What is "Fragrant vegetarian cuisine"?
From 1999-2016, these articles called this cuisine "Chinese vegetarian". I called it that because in all my initial encounters with the cuisine, it was served to me by people speaking a Chinese language, in venues filled with Chinese writing and symbols.
But even after encountering the cuisine in Thailand, where it was served to me by people speaking a Thai language, in venues filled with Thai writing and symbols, I continued to call the cuisine "Chinese vegetarian": clearly illogical, clearly a result of being too lazy to overcome mental inertia.
This cuisine is distinguished from other vegetarian cuisines by its exclusion of plants of the Allium genus, such as onion, garlic, scallion, shallot, leek and chives. These plants produce characteristic pungent odors, that are generally deemed socially offensive. Their exclusion from the cuisine is derived from warnings in Buddhist scriptures, as the cuisine has origins in Chinese Buddhism. Thus it is often called "Buddhist vegetarian" cuisine.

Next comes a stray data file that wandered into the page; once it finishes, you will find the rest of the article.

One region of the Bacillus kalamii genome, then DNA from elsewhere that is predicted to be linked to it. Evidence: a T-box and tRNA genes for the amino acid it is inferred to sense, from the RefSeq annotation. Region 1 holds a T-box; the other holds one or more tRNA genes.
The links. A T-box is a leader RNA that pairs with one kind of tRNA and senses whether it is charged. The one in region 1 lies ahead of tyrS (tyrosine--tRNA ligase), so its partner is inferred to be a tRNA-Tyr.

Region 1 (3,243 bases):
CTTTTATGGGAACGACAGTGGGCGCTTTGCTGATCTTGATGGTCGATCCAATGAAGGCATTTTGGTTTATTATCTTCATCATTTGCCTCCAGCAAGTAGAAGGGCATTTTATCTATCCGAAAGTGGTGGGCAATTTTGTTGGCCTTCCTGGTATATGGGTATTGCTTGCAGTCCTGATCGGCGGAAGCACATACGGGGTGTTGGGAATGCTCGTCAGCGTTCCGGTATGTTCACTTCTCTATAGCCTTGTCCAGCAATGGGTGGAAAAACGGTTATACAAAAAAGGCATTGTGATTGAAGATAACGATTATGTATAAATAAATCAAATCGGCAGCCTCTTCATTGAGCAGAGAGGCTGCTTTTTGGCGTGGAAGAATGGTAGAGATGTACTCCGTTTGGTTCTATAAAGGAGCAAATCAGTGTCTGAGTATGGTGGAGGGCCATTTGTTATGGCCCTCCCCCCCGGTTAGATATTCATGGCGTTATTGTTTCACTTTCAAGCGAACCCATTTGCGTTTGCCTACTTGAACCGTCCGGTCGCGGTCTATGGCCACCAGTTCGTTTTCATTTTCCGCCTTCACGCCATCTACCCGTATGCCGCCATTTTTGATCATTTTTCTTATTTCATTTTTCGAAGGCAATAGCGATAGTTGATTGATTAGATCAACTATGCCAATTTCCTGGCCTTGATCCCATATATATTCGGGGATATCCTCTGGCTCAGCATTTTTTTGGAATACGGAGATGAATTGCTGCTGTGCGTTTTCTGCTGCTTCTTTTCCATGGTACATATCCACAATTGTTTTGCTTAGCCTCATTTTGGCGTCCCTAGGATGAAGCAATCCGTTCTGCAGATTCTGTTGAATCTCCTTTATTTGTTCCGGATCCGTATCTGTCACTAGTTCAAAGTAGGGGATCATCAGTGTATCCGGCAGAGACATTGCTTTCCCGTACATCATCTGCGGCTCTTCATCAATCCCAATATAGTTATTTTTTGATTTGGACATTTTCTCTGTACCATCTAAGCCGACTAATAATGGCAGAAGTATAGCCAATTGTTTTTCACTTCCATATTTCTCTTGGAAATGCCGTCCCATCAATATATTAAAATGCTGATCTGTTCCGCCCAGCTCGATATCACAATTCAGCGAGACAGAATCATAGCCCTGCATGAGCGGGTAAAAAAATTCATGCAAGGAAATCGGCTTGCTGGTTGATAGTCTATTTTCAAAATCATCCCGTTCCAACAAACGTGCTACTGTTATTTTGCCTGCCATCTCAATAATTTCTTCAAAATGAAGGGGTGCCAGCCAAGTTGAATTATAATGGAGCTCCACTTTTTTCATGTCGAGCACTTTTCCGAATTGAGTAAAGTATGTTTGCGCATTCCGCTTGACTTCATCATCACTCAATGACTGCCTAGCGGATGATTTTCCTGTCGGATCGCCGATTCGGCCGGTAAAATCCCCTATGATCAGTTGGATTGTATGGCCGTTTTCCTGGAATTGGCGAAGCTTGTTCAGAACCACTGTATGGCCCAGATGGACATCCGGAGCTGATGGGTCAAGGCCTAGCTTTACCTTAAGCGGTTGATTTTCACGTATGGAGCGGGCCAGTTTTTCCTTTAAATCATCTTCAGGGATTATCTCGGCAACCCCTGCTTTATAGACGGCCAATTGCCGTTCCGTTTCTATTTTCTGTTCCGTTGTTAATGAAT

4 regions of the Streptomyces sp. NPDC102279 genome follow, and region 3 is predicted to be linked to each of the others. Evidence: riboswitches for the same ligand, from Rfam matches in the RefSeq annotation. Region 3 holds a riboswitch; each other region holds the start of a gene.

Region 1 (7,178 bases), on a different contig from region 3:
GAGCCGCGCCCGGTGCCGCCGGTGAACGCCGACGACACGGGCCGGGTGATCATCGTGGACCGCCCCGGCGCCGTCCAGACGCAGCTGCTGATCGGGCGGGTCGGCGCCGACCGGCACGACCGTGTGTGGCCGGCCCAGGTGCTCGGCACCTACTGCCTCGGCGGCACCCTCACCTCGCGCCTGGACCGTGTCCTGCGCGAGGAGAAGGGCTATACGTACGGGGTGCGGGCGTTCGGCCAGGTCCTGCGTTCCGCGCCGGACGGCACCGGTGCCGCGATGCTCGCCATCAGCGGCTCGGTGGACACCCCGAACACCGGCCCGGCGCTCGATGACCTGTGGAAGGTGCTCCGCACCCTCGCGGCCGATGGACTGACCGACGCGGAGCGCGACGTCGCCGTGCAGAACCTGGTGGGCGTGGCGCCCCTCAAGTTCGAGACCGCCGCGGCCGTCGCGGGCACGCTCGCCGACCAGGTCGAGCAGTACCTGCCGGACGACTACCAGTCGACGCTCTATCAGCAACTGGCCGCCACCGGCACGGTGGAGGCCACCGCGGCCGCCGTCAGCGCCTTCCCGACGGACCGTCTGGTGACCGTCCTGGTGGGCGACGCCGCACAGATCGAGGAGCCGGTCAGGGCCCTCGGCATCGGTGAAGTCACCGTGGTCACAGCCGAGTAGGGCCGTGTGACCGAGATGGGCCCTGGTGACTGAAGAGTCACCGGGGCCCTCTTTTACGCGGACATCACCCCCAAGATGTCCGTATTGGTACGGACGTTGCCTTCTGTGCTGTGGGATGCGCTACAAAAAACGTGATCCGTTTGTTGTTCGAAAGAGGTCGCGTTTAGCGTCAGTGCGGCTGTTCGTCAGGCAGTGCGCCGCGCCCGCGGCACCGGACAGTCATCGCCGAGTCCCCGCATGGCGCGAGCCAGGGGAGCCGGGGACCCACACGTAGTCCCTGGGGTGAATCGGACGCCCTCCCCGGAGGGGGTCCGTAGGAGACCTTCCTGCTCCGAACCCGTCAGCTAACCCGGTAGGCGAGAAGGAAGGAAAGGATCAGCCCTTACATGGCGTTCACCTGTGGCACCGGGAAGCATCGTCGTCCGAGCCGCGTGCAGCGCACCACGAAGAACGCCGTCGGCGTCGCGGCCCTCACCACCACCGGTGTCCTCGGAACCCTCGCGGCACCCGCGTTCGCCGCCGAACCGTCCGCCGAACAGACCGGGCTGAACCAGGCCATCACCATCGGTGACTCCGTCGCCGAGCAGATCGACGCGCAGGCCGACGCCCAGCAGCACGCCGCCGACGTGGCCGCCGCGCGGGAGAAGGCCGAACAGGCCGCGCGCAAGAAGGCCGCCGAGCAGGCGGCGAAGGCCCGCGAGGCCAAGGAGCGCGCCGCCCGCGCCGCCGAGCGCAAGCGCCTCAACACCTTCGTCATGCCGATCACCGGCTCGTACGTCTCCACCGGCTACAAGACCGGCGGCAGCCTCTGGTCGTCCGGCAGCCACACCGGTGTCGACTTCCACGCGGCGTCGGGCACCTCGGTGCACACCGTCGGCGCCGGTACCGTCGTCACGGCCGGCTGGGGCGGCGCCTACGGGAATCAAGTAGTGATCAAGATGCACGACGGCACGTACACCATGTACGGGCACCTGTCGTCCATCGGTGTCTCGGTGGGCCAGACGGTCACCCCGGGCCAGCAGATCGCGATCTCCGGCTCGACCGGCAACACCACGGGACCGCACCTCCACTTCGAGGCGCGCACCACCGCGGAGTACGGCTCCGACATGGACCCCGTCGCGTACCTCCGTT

But is Buddhist vegetarian an accurate description? The cuisine has found wide acceptance beyond the group that developed it, and is enjoyed by adherents of other religions - including Jains, Muslims and Jews (some restaurants have even been certified halal or kosher), Hindus, and Sikhs.
It is also enjoyed by people not affiliated with a religion, but who choose to forego meat (perhaps for just one meal), appreciate light subtlety, or who just like to eat something different.
So, in this wretched world of disastrous ethnic and religious polarization, it's clearly time for a more suitable name:
Non-Allium Vegetarian Cuisine
OK, maybe that's not the most appealing name... how about "Fragrant vegetarian cuisine"?